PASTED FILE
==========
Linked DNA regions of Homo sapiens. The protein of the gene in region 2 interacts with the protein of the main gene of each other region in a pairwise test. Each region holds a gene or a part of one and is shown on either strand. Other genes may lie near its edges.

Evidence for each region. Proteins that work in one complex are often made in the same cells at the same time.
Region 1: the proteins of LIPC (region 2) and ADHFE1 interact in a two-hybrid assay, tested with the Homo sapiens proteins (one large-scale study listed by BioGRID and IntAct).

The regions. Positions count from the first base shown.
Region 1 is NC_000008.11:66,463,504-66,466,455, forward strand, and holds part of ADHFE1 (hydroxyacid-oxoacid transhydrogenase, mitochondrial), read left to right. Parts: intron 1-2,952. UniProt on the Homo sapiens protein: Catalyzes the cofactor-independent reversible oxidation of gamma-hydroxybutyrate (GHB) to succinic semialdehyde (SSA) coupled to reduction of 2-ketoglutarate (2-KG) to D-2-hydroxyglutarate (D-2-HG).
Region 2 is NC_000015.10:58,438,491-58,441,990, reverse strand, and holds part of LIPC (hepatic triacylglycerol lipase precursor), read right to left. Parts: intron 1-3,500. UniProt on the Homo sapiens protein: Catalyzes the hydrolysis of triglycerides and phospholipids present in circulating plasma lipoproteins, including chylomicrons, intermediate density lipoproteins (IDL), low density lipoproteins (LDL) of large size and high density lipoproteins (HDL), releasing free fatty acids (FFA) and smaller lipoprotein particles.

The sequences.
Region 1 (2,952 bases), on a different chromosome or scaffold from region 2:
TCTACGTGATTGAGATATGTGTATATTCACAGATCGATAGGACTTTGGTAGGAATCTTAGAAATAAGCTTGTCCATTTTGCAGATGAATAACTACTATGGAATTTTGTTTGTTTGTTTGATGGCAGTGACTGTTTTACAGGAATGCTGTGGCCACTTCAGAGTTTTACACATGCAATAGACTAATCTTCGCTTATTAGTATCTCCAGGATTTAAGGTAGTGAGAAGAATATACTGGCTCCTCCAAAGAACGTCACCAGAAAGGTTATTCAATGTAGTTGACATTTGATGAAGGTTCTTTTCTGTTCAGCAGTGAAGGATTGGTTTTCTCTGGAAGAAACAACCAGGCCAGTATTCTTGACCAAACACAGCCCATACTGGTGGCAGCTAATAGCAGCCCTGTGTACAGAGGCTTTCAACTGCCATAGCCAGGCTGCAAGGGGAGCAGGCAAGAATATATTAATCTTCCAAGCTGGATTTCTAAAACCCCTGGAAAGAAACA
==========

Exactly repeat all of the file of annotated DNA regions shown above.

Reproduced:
Linked DNA regions of Homo sapiens. The protein of the gene in region 2 interacts with the protein of the main gene of each other region in a pairwise test. Each region holds a gene or a part of one and is shown on either strand. Other genes may lie near its edges.

Evidence for each region. Proteins that work in one complex are often made in the same cells at the same time.
Region 1: the proteins of LIPC (region 2) and ADHFE1 interact in a two-hybrid assay, tested with the Homo sapiens proteins (one large-scale study listed by BioGRID and IntAct).

The regions. Positions count from the first base shown.
Region 1 is NC_000008.11:66,463,504-66,466,455, forward strand, and holds part of ADHFE1 (hydroxyacid-oxoacid transhydrogenase, mitochondrial), read left to right. Parts: intron 1-2,952. UniProt on the Homo sapiens protein: Catalyzes the cofactor-independent reversible oxidation of gamma-hydroxybutyrate (GHB) to succinic semialdehyde (SSA) coupled to reduction of 2-ketoglutarate (2-KG) to D-2-hydroxyglutarate (D-2-HG).
Region 2 is NC_000015.10:58,438,491-58,441,990, reverse strand, and holds part of LIPC (hepatic triacylglycerol lipase precursor), read right to left. Parts: intron 1-3,500. UniProt on the Homo sapiens protein: Catalyzes the hydrolysis of triglycerides and phospholipids present in circulating plasma lipoproteins, including chylomicrons, intermediate density lipoproteins (IDL), low density lipoproteins (LDL) of large size and high density lipoproteins (HDL), releasing free fatty acids (FFA) and smaller lipoprotein particles.

The sequences.
Region 1 (2,952 bases), on a different chromosome or scaffold from region 2:
TCTACGTGATTGAGATATGTGTATATTCACAGATCGATAGGACTTTGGTAGGAATCTTAGAAATAAGCTTGTCCATTTTGCAGATGAATAACTACTATGGAATTTTGTTTGTTTGTTTGATGGCAGTGACTGTTTTACAGGAATGCTGTGGCCACTTCAGAGTTTTACACATGCAATAGACTAATCTTCGCTTATTAGTATCTCCAGGATTTAAGGTAGTGAGAAGAATATACTGGCTCCTCCAAAGAACGTCACCAGAAAGGTTATTCAATGTAGTTGACATTTGATGAAGGTTCTTTTCTGTTCAGCAGTGAAGGATTGGTTTTCTCTGGAAGAAACAACCAGGCCAGTATTCTTGACCAAACACAGCCCATACTGGTGGCAGCTAATAGCAGCCCTGTGTACAGAGGCTTTCAACTGCCATAGCCAGGCTGCAAGGGGAGCAGGCAAGAATATATTAATCTTCCAAGCTGGATTTCTAAAACCCCTGGAAAGAAACA